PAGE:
Thousand Cankers Disease of Walnut

A formal exterior quarantine for thousand cankers disease of walnut (TCD) was signed into effect in August 2011 and repealed in August 2021. At one time, seventeen other states had exterior quarantines in place against TCD but those quarantines are now being repealed because TCD has not manifested as a significant disease concern in the eastern U.S.

What is Thousand Cankers Disease?

Mortality of black walnut trees was observed in western and southwestern United States since the 1990s. In 2008 in Colorado an insect (walnut twig beetle) and fungus (Geosmithia morbida) combination was identified as the cause of the mortality, which had come to be known as thousand cankers disease because of the numerous cankers on the stems and branches of the walnut trees.

In 2010, TCD was detected in Tennessee, which was the first time it had been discovered within the native range of eastern black walnut. At that time, many states, including Minnesota, were concerned that TCD may have the same impact in the eastern U.S. that had been seen in the western U.S. As a result, many eastern states, including Minnesota, enacted exterior quarantines to prevent the movement of materials that could carry TCD into their state.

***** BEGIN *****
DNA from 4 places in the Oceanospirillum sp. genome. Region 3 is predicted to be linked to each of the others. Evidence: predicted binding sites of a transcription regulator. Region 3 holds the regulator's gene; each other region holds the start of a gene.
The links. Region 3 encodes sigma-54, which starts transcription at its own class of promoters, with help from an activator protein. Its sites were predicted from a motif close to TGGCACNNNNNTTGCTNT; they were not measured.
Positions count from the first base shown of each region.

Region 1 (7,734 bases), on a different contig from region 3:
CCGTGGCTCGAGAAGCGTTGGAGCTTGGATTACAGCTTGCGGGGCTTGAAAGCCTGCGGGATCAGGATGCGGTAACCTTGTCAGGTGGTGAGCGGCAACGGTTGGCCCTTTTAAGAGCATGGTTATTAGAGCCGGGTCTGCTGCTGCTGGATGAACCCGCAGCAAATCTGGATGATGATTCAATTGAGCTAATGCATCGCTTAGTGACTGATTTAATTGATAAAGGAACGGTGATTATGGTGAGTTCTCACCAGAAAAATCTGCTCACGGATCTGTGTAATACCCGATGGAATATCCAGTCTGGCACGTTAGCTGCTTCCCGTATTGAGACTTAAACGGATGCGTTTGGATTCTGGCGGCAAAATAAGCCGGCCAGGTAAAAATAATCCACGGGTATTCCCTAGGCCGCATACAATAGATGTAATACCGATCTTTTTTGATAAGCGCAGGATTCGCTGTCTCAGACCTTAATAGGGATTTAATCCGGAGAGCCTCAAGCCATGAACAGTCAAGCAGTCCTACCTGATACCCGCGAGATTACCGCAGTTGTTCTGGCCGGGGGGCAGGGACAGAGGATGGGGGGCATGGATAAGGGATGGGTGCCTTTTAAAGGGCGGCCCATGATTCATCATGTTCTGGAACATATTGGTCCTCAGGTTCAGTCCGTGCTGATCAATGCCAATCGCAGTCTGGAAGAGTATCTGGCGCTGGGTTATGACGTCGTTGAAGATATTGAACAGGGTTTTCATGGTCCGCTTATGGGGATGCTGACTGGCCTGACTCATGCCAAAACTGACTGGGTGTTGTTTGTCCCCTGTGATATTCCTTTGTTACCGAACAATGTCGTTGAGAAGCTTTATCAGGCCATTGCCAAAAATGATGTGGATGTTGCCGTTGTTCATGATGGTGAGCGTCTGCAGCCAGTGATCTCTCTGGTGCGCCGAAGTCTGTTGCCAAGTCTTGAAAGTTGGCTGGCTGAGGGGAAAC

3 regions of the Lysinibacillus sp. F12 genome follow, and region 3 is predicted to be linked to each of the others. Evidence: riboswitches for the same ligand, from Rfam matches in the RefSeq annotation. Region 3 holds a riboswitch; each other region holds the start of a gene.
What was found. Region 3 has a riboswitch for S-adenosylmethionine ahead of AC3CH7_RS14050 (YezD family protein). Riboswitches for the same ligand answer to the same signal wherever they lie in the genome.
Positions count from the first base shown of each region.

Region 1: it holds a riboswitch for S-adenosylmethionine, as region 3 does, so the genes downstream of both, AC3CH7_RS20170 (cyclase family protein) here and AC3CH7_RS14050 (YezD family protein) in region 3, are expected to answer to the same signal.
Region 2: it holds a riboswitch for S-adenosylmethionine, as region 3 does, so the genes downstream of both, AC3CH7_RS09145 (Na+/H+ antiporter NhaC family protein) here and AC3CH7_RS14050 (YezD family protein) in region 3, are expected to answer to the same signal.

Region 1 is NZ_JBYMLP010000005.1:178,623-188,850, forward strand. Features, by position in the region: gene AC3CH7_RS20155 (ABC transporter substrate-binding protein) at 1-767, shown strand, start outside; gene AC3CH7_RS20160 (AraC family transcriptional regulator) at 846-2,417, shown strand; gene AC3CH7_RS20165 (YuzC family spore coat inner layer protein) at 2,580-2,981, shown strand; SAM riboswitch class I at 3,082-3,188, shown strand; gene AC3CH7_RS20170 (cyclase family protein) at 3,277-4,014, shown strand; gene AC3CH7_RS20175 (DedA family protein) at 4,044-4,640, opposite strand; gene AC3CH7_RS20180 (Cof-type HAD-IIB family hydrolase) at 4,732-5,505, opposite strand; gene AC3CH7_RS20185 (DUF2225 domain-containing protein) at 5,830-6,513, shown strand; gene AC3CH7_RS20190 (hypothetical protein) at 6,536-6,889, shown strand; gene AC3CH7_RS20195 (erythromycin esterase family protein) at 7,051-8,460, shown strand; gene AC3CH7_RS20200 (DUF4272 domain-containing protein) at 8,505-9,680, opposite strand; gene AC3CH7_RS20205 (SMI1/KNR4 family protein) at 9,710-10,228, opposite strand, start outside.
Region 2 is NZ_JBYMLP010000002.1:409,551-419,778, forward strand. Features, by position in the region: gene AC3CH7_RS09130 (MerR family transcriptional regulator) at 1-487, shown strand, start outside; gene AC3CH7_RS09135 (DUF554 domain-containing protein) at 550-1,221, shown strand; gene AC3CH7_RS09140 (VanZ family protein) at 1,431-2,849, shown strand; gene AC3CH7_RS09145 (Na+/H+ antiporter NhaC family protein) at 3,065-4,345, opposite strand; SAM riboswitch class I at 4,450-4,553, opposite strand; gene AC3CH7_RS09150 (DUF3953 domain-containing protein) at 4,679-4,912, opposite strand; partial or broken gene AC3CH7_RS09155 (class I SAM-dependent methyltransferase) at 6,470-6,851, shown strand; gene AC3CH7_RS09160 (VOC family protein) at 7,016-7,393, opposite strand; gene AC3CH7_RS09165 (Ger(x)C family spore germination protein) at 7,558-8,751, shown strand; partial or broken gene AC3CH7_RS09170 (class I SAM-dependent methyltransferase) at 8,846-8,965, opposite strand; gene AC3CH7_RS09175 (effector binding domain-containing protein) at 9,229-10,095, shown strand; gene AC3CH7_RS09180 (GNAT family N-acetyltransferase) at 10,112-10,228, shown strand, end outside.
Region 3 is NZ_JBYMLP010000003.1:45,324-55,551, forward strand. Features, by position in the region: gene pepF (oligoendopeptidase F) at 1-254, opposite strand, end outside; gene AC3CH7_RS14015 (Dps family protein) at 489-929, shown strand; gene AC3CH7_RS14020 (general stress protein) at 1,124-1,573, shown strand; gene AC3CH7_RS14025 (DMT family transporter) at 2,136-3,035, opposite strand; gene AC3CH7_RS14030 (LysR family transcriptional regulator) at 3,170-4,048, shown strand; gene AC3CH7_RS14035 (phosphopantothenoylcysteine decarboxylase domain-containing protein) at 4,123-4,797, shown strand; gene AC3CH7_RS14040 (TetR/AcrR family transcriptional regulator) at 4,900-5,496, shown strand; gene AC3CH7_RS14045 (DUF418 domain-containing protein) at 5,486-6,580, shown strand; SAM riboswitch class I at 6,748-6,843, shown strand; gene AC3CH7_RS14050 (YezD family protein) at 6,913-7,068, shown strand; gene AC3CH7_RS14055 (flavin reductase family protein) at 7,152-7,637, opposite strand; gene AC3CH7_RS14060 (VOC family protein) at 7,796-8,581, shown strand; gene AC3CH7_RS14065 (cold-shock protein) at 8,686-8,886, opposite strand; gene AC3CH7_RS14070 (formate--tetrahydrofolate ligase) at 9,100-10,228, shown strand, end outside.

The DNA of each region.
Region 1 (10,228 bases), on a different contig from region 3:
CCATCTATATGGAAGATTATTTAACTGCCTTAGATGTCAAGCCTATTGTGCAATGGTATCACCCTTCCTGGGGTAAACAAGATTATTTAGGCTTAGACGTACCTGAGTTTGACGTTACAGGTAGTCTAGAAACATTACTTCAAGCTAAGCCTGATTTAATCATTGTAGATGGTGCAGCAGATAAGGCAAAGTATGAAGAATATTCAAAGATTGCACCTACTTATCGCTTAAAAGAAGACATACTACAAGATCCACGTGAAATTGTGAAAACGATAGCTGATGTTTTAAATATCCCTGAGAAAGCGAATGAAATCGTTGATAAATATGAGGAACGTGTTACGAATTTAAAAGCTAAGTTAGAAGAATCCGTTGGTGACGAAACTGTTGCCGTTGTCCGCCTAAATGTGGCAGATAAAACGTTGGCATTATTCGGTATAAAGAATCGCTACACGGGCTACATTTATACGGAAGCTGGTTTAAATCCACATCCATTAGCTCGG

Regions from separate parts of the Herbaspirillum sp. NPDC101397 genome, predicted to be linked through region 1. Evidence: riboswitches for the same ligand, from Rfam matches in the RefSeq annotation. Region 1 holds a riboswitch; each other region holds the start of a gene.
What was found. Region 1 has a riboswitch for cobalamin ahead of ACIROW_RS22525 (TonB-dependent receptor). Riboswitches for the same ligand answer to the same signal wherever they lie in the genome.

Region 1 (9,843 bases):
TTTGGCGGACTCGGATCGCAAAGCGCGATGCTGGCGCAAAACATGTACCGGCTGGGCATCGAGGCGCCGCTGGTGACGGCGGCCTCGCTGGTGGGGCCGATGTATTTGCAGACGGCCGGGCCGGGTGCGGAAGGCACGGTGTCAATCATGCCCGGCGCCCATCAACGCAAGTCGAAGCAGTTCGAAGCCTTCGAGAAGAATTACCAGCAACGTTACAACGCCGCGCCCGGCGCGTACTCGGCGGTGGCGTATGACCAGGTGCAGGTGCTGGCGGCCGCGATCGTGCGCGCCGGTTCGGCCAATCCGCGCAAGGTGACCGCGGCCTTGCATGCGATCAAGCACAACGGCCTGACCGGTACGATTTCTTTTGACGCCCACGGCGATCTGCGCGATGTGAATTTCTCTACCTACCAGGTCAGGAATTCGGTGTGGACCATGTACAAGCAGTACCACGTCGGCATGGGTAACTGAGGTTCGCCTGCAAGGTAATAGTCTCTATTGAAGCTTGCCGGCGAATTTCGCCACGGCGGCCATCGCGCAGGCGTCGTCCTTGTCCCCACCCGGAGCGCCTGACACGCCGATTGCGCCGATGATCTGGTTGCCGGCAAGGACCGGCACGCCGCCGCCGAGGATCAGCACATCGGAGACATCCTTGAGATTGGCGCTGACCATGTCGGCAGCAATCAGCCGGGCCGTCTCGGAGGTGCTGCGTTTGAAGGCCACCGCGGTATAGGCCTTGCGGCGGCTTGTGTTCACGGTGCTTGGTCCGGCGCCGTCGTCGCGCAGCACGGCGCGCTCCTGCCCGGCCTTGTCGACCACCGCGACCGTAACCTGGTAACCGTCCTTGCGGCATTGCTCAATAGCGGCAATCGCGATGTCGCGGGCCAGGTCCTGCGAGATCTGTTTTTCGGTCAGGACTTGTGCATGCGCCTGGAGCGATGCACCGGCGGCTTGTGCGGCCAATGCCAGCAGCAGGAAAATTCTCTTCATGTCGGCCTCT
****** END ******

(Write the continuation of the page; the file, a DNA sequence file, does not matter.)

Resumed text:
Since 2010, the insect/fungus complex has been discovered in several other eastern states. However, TCD has not manifested as a significant disease in the eastern U.S. and it is now accepted that the root causes of this disease are more complicated than simply the presence of the fungus and the insect.

In consideration of these circumstances, the Minnesota Department of Agriculture has determined that it is no longer necessary to maintain regulations related to TCD.

brown colored beetle smaller than a grain of rice.

Walnut twig beetle, smaller than a grain of rice, carries thousand cankers disease fungus that affects walnut trees. Steven Valley, Oregon Dept. of Agriculture.

small dark spots on walnut branch caused by thousand cankers disease
Small cankers on walnut branch caused by thousand cankers disease. Whitney Cranshaw, Colorado State University.